The LA Galaxy Off-Season In Review

It all started so promisingly.

Steven Gerrard was buggering off back to Blighty.  Robbie Keane, though a legend, was not compatible with Gio Dos Santos and was moving on, hopefully setting the Mexican star up as the foundation around which the side could be rebuilt.  Sebastian Lletget had been a revelation in midfield towards the back end of the 2016 season.  Gyasi Zardes was on his way back.

There was work to be done, but we were starting from a decent place.

Then it happened: Jurgen Klinsmann had finally done enough to force the hand of his former greatest fan, USSF President Sunil Gulati, and got canned from the US Men’s National Team Head Coach and Technical Director roles.

When Bruce Arena was offered his old USMNT job back, he didn’t hesitate.  The Galaxy responded relatively promptly and promoted Pete “be careful not to misspell my surname” Vagenas to the position of General Manager and Curt “never mind my previous MLS record” Onalfo to Head Coach, the latter having filled the same role for “LA Galaxy II: LA Galaxier”.

While they weren’t the glitziest of appointments, they made a bit of sense from a continuity standpoint.  Pete had already been assisting Bruce in his Front Office role and as the Los Dos coach, there was at least some logic in appointing Onalfo if the team was intending to rely more on their youth prospects.

Then a rumour emerged which suggested that these appointments may have been less about culture and more about price.  According to said rumour, AEG weren’t happy with the return on their ongoing, substantial investment in the team.

This instantly led to all manner of interpretations.

At the most optimistic end of the scale, the parent company had merely grown frustrated with the sight of the highly expensive Steven Gerrard floundering miserably for 18 months and talk of locker room issues surrounding a frustrated Keane.  While the FO were happy with the commercial end of Stevie G’s tenure, they were more interested in what happened on the field and would therefore prefer younger DPs, closer to their prime.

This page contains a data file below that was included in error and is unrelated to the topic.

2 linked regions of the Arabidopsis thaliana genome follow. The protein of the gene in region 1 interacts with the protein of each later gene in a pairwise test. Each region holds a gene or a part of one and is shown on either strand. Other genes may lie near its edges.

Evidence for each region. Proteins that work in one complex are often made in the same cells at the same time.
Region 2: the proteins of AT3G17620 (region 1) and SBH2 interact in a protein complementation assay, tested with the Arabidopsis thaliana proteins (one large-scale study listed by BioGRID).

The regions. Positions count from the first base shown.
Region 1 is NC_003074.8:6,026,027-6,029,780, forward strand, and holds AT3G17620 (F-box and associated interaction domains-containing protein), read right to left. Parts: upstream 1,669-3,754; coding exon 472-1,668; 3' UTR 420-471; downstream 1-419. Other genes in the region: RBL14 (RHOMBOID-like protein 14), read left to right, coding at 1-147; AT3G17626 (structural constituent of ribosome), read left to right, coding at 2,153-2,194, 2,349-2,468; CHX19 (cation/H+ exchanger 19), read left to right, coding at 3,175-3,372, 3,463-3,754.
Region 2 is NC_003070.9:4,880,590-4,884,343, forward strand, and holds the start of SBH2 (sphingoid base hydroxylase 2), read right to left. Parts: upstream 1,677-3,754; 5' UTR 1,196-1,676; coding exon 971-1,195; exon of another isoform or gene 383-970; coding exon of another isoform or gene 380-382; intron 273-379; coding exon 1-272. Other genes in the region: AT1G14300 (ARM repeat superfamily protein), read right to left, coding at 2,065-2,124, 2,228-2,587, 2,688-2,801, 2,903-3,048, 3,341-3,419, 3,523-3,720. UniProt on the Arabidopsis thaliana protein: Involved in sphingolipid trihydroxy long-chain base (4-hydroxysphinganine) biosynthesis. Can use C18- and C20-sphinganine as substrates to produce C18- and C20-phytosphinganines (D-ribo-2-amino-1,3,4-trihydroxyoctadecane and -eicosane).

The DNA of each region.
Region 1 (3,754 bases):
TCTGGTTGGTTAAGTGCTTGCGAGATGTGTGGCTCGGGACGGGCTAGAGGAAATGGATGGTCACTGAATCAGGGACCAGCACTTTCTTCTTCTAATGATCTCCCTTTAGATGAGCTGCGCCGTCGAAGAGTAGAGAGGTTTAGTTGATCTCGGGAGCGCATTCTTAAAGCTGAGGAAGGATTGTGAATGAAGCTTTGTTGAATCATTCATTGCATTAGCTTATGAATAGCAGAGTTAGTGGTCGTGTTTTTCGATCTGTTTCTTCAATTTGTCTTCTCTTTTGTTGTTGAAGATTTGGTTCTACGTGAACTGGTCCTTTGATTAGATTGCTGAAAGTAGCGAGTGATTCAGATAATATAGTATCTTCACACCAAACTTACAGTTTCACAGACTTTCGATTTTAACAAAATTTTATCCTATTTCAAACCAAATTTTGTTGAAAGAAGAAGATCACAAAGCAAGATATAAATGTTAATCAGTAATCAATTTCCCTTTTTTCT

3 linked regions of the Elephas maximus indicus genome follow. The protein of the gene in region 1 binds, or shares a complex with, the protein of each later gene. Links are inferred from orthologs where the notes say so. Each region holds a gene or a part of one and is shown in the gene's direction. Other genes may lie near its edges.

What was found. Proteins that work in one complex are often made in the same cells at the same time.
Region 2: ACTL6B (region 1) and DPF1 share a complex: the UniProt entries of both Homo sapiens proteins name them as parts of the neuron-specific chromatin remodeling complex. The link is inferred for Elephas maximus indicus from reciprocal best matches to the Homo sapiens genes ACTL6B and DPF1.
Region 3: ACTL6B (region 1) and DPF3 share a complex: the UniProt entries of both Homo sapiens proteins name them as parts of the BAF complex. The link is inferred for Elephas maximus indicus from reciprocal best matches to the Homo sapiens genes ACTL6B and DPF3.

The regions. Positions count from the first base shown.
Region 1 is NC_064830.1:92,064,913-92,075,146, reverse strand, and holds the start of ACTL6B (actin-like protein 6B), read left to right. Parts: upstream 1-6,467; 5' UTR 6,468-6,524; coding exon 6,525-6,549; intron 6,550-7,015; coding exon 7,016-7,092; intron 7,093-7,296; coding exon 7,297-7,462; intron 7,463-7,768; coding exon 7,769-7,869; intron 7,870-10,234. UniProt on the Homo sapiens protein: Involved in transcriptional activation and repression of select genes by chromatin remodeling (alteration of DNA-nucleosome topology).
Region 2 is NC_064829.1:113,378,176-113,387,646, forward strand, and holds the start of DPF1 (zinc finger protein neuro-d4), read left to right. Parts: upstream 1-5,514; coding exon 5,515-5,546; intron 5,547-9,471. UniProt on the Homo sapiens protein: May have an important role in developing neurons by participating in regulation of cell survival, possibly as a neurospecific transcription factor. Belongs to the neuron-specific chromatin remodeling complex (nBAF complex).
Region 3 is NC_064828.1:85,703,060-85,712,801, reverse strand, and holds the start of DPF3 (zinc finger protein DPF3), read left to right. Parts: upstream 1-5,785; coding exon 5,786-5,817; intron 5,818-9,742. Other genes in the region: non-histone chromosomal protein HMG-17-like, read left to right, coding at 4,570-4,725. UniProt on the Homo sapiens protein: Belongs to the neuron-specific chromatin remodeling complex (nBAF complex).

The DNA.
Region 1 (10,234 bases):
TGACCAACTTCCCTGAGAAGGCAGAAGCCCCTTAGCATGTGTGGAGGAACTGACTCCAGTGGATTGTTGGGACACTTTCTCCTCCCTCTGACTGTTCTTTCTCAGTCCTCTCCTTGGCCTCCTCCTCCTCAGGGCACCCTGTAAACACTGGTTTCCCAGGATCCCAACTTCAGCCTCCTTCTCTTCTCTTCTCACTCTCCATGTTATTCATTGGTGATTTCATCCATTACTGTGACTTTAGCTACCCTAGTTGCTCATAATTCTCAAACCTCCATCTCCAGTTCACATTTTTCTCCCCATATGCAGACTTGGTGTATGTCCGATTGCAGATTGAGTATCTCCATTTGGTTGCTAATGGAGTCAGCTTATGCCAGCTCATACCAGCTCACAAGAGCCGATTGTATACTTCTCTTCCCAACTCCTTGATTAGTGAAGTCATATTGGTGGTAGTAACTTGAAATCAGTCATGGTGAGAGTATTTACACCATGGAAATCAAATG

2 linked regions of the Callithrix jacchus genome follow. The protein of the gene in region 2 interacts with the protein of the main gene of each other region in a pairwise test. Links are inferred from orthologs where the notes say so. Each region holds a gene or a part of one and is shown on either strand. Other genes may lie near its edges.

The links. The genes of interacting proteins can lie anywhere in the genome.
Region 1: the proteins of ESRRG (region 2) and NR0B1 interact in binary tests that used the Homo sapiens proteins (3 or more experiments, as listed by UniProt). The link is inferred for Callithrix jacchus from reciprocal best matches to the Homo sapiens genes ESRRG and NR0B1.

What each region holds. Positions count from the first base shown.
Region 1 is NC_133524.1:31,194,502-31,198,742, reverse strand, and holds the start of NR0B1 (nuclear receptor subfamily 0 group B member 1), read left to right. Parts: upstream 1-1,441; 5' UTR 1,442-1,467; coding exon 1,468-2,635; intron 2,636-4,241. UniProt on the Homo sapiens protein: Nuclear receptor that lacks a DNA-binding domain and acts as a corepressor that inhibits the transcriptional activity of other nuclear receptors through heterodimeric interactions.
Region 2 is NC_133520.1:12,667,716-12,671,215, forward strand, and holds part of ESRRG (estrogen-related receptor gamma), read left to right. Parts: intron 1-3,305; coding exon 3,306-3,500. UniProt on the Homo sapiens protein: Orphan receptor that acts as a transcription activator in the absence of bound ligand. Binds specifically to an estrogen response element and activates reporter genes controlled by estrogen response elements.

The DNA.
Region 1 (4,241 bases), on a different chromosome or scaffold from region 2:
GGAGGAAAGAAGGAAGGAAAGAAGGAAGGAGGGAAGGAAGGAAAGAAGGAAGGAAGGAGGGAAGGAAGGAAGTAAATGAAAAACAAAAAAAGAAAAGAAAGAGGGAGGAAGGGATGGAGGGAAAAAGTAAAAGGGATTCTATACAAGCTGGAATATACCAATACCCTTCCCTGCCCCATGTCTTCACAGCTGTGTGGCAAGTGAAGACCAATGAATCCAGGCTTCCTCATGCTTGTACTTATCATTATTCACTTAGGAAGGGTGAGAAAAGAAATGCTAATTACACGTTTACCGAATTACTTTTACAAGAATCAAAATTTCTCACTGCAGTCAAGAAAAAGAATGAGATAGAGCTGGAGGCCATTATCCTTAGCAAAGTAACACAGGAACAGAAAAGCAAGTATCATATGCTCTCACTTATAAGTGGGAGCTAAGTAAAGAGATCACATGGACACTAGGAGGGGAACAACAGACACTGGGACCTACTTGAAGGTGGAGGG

At the most damning end of the scale, AEG had run out of patience waiting for the Galaxy to start pulling in a serious return and were no longer happy to throw huge paychecks at big name acquisitions and an expensive coaching staff.

Like most things of this nature, the truth is likely somewhere in between.

In any case, without knowing any details, this wasn’t enough to cause alarm.

Then came the news that Landon Donovan wouldn’t be offered a DP contract and would be re-retiring.  This was then proven to be utter tripe, when the freshly released Donovan went over to Utah to discuss a move to Real Salt Lake.  Ultimately, nothing came of it and LD re-retired after all.

Meanwhile the club had traded for the rights to Jermaine Jones but negotiations to actually sign the player, were moving like Alan Gordon wading through putty in a fat-suit.

Speaking of Alan Gordon, he was leaving for Colorado, where we all expect he’ll score exclusively against the Galaxy.  Meanwhile, the greatest player in the history of the game Mike Magee announced his retirement, though he clarified that he would still be performing as his two astral avatars, Lional Messi and Cristiano Ronaldo at the weekend.

Still, nothing too damning as yet.

Then came the news that AJ DeLaGarza, despite being told a couple of weeks earlier that there were no plans to trade him, had in fact been traded to Houston.  With Leonardo – the reasonable defender who turned mental lapses into an art form – also joining him with the Dynamo, the Galaxy defence was looking very thin.

Assurances that Dave Romney could play anywhere in the back four did little to ease our concerns.